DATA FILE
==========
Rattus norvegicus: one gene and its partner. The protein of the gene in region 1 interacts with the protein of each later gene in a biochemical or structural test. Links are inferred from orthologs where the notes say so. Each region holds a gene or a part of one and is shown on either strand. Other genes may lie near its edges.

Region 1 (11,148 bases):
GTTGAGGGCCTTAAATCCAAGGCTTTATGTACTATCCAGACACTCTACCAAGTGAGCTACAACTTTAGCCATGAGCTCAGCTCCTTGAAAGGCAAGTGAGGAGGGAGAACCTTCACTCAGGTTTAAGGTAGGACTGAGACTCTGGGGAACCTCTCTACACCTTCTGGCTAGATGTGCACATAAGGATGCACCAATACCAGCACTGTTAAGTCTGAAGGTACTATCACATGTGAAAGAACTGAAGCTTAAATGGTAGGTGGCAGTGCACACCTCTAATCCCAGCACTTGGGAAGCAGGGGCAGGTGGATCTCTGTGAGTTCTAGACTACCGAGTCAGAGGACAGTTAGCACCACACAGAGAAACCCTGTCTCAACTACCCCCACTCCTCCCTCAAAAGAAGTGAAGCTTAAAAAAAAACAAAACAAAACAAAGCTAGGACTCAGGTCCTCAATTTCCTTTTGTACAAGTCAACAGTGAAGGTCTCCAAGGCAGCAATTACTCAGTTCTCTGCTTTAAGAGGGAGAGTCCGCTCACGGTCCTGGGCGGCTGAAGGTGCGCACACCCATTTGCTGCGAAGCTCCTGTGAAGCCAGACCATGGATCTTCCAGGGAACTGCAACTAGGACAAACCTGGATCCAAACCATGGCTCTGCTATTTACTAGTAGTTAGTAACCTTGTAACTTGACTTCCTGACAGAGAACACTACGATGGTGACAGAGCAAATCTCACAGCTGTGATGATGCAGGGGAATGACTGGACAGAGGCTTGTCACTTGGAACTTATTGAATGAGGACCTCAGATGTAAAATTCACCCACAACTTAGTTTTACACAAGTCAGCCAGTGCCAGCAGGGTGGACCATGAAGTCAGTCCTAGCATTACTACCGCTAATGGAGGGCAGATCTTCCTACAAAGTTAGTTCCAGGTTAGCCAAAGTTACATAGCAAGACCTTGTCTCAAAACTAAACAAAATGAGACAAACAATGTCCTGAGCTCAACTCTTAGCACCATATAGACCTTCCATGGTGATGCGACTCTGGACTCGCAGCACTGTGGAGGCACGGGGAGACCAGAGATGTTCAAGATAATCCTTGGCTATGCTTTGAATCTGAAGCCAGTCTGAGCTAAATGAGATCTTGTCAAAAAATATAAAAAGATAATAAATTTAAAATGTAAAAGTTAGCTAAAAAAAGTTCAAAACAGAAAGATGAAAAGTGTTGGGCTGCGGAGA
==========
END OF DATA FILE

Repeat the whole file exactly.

Rattus norvegicus: one gene and its partner. The protein of the gene in region 1 interacts with the protein of each later gene in a biochemical or structural test. Links are inferred from orthologs where the notes say so. Each region holds a gene or a part of one and is shown on either strand. Other genes may lie near its edges.

Region 1 (11,148 bases):
GTTGAGGGCCTTAAATCCAAGGCTTTATGTACTATCCAGACACTCTACCAAGTGAGCTACAACTTTAGCCATGAGCTCAGCTCCTTGAAAGGCAAGTGAGGAGGGAGAACCTTCACTCAGGTTTAAGGTAGGACTGAGACTCTGGGGAACCTCTCTACACCTTCTGGCTAGATGTGCACATAAGGATGCACCAATACCAGCACTGTTAAGTCTGAAGGTACTATCACATGTGAAAGAACTGAAGCTTAAATGGTAGGTGGCAGTGCACACCTCTAATCCCAGCACTTGGGAAGCAGGGGCAGGTGGATCTCTGTGAGTTCTAGACTACCGAGTCAGAGGACAGTTAGCACCACACAGAGAAACCCTGTCTCAACTACCCCCACTCCTCCCTCAAAAGAAGTGAAGCTTAAAAAAAAACAAAACAAAACAAAGCTAGGACTCAGGTCCTCAATTTCCTTTTGTACAAGTCAACAGTGAAGGTCTCCAAGGCAGCAATTACTCAGTTCTCTGCTTTAAGAGGGAGAGTCCGCTCACGGTCCTGGGCGGCTGAAGGTGCGCACACCCATTTGCTGCGAAGCTCCTGTGAAGCCAGACCATGGATCTTCCAGGGAACTGCAACTAGGACAAACCTGGATCCAAACCATGGCTCTGCTATTTACTAGTAGTTAGTAACCTTGTAACTTGACTTCCTGACAGAGAACACTACGATGGTGACAGAGCAAATCTCACAGCTGTGATGATGCAGGGGAATGACTGGACAGAGGCTTGTCACTTGGAACTTATTGAATGAGGACCTCAGATGTAAAATTCACCCACAACTTAGTTTTACACAAGTCAGCCAGTGCCAGCAGGGTGGACCATGAAGTCAGTCCTAGCATTACTACCGCTAATGGAGGGCAGATCTTCCTACAAAGTTAGTTCCAGGTTAGCCAAAGTTACATAGCAAGACCTTGTCTCAAAACTAAACAAAATGAGACAAACAATGTCCTGAGCTCAACTCTTAGCACCATATAGACCTTCCATGGTGATGCGACTCTGGACTCGCAGCACTGTGGAGGCACGGGGAGACCAGAGATGTTCAAGATAATCCTTGGCTATGCTTTGAATCTGAAGCCAGTCTGAGCTAAATGAGATCTTGTCAAAAAATATAAAAAGATAATAAATTTAAAATGTAAAAGTTAGCTAAAAAAAGTTCAAAACAGAAAGATGAAAAGTGTTGGGCTGCGGAGA